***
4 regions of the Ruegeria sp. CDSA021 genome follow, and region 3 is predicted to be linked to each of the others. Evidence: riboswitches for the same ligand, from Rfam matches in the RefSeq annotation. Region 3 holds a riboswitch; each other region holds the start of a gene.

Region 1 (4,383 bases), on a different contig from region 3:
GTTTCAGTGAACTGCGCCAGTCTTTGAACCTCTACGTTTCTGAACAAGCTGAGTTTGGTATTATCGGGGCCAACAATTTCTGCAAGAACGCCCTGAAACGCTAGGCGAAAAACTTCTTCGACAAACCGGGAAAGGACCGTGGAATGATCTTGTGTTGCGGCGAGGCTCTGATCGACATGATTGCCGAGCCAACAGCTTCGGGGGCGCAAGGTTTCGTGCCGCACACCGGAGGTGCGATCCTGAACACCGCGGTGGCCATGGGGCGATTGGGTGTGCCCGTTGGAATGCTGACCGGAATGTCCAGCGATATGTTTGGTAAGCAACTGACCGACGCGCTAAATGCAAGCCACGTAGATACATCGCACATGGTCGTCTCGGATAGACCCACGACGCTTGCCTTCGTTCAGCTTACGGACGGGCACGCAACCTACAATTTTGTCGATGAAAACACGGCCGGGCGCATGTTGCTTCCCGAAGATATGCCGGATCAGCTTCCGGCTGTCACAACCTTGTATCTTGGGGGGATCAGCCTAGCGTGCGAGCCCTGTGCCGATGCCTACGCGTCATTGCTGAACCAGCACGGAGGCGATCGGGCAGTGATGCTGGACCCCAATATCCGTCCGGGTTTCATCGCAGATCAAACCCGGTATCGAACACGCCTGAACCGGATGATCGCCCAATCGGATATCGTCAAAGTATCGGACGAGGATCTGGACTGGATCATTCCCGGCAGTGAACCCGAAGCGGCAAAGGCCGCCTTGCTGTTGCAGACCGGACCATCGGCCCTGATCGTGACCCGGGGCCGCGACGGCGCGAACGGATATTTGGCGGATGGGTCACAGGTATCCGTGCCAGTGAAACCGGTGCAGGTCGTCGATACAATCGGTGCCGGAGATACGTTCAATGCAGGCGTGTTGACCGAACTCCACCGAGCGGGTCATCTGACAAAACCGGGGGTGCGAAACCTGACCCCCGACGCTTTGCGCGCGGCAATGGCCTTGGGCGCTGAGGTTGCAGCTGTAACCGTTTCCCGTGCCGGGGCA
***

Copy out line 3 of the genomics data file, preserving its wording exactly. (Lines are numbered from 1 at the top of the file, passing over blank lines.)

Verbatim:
GTTTCAGTGAACTGCGCCAGTCTTTGAACCTCTACGTTTCTGAACAAGCTGAGTTTGGTATTATCGGGGCCAACAATTTCTGCAAGAACGCCCTGAAACGCTAGGCGAAAAACTTCTTCGACAAACCGGGAAAGGACCGTGGAATGATCTTGTGTTGCGGCGAGGCTCTGATCGACATGATTGCCGAGCCAACAGCTTCGGGGGCGCAAGGTTTCGTGCCGCACACCGGAGGTGCGATCCTGAACACCGCGGTGGCCATGGGGCGATTGGGTGTGCCCGTTGGAATGCTGACCGGAATGTCCAGCGATATGTTTGGTAAGCAACTGACCGACGCGCTAAATGCAAGCCACGTAGATACATCGCACATGGTCGTCTCGGATAGACCCACGACGCTTGCCTTCGTTCAGCTTACGGACGGGCACGCAACCTACAATTTTGTCGATGAAAACACGGCCGGGCGCATGTTGCTTCCCGAAGATATGCCGGATCAGCTTCCGGCTGTCACAACCTTGTATCTTGGGGGGATCAGCCTAGCGTGCGAGCCCTGTGCCGATGCCTACGCGTCATTGCTGAACCAGCACGGAGGCGATCGGGCAGTGATGCTGGACCCCAATATCCGTCCGGGTTTCATCGCAGATCAAACCCGGTATCGAACACGCCTGAACCGGATGATCGCCCAATCGGATATCGTCAAAGTATCGGACGAGGATCTGGACTGGATCATTCCCGGCAGTGAACCCGAAGCGGCAAAGGCCGCCTTGCTGTTGCAGACCGGACCATCGGCCCTGATCGTGACCCGGGGCCGCGACGGCGCGAACGGATATTTGGCGGATGGGTCACAGGTATCCGTGCCAGTGAAACCGGTGCAGGTCGTCGATACAATCGGTGCCGGAGATACGTTCAATGCAGGCGTGTTGACCGAACTCCACCGAGCGGGTCATCTGACAAAACCGGGGGTGCGAAACCTGACCCCCGACGCTTTGCGCGCGGCAATGGCCTTGGGCGCTGAGGTTGCAGCTGTAACCGTTTCCCGTGCCGGGGCA